The Product Testing Process

Dissolved Material

Dissolved Materials must be transformed from soluble to insoluble before the liquid solid separation process can begin.

Knowing the type of soluble material is key. Time could be wasted while jar testing if you are uncertain on how to precipitate the soluble material. Some soluble material can be removed by biological activity; soluble BOD or COD can be broken down by biological activity. Another method for removal is complexing with another chemistry.

There are three popular chemical methods to precipitate soluble heavy metals: hydroxide precipitation, sulfide precipitation and using proprietary chemistries.

1. Hydroxide Precipitation: Each metal has an optimum pH where it will precipitate as a hydroxide. This method has been tried and is very effective for bulk removal of metals. There are drawbacks to this method, but it can be effective if the discharge limits aren’t too low.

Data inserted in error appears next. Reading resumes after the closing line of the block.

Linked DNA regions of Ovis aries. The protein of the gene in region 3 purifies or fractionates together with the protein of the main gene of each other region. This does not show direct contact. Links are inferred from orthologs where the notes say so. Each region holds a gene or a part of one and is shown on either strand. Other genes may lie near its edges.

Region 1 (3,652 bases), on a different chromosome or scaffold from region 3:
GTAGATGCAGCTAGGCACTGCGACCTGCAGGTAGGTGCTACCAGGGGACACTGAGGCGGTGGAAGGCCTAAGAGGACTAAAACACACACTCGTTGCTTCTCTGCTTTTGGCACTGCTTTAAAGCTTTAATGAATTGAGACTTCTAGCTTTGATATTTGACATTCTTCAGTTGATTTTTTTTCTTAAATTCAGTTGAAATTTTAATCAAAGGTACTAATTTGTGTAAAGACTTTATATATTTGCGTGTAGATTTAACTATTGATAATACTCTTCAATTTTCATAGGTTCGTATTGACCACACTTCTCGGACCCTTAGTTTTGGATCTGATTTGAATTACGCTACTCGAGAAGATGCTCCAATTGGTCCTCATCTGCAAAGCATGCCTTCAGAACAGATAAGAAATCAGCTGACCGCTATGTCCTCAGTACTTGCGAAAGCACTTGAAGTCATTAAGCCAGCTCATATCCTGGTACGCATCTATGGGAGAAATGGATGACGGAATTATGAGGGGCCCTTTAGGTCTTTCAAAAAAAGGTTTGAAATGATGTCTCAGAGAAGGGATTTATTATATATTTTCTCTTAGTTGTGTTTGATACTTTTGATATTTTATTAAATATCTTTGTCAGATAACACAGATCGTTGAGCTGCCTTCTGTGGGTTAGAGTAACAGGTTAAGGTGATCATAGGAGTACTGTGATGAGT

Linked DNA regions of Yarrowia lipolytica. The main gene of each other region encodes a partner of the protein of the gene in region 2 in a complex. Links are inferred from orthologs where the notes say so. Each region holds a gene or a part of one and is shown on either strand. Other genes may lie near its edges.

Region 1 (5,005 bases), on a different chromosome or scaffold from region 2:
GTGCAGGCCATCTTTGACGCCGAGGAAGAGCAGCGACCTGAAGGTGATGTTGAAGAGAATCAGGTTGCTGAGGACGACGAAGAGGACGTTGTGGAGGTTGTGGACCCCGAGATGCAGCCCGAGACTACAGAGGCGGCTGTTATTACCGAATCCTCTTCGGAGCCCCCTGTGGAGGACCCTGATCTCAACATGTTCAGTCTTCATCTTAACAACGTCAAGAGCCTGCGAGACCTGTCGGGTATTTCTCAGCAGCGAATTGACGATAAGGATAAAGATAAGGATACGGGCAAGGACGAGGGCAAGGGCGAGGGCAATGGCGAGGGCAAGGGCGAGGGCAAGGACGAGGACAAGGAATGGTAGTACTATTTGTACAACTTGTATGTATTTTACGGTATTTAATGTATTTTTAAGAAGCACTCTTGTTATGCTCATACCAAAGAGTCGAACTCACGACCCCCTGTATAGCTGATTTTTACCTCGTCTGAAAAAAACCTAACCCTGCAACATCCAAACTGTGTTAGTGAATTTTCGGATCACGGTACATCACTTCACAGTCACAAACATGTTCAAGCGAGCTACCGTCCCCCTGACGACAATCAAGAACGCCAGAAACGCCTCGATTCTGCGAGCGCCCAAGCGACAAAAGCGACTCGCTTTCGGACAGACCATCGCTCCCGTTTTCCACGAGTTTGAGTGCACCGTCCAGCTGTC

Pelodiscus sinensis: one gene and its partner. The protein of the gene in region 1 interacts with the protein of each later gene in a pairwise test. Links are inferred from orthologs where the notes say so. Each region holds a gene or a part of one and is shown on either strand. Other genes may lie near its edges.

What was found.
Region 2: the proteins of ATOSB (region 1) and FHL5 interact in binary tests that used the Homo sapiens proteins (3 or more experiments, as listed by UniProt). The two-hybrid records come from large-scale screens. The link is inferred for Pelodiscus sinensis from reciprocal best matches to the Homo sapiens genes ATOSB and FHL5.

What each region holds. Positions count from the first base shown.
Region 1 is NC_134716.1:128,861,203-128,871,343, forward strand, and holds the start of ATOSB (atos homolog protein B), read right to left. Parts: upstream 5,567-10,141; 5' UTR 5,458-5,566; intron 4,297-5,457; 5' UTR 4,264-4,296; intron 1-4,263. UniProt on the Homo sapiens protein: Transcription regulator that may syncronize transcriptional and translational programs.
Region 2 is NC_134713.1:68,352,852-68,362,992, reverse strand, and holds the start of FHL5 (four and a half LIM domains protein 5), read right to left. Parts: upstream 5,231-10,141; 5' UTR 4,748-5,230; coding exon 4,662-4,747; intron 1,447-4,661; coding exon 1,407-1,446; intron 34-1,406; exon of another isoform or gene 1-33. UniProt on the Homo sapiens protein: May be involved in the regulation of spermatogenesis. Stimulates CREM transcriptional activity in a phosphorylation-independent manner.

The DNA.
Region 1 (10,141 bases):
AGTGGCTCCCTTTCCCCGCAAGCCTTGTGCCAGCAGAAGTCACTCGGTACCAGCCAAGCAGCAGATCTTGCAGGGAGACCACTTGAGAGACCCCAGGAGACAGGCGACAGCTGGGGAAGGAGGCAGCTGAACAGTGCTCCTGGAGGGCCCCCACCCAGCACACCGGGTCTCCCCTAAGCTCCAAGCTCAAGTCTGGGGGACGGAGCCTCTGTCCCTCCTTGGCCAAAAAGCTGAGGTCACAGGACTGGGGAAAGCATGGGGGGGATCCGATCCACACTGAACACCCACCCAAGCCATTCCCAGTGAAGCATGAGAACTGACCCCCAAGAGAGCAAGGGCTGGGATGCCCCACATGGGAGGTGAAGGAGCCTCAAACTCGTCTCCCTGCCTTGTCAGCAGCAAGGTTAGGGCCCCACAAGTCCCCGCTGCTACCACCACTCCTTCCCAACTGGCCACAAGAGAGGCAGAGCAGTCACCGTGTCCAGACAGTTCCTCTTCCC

2. Sulfide Precipitation: This is not as pH dependent as hydroxide and can often reach lower discharge limits. While using this process, some environmental and safety issues can occur.

3. Proprietary Chemistries: These chemistries are proving to be cost effective and allow customers to reach new lower limits. Several chemistries are available and should be considered when choosing a jar testing process.

Colloidal Suspension/Oily Wastewater or Suspended Solids?

Once you are certain the contaminants are all insoluble, you must determine where you are on the Application Road Map. Use a simple flocculation test to determine if the contaminants are a colloidal suspension or a simple suspension.

If flocculation occurs and the water produced after settling is acceptable to your customer, you know your particles can be categorized as Suspended Solids. If there is no reaction or if there is some settling but the water is not as clear as the customer needs, your particles can be categorized Colloidal Suspension, or if oil is present then you’re dealing with Oily Wastewater.

The key to proper testing is to know where you are on the Application Road Map. Once you know what you are dealing with, product selection becomes simplified.


The images below represent different results when jar testing. A 30% anionic flocculant was added to Jar A. No reaction was seen indicating a coagulant is needed, therefore Jar A is a Colloidal Suspension or Oily Wastewater.

A 30% anionic flocculant was added to Jar B. The particles came together and settled. This indicates Jar B was Suspended Solids.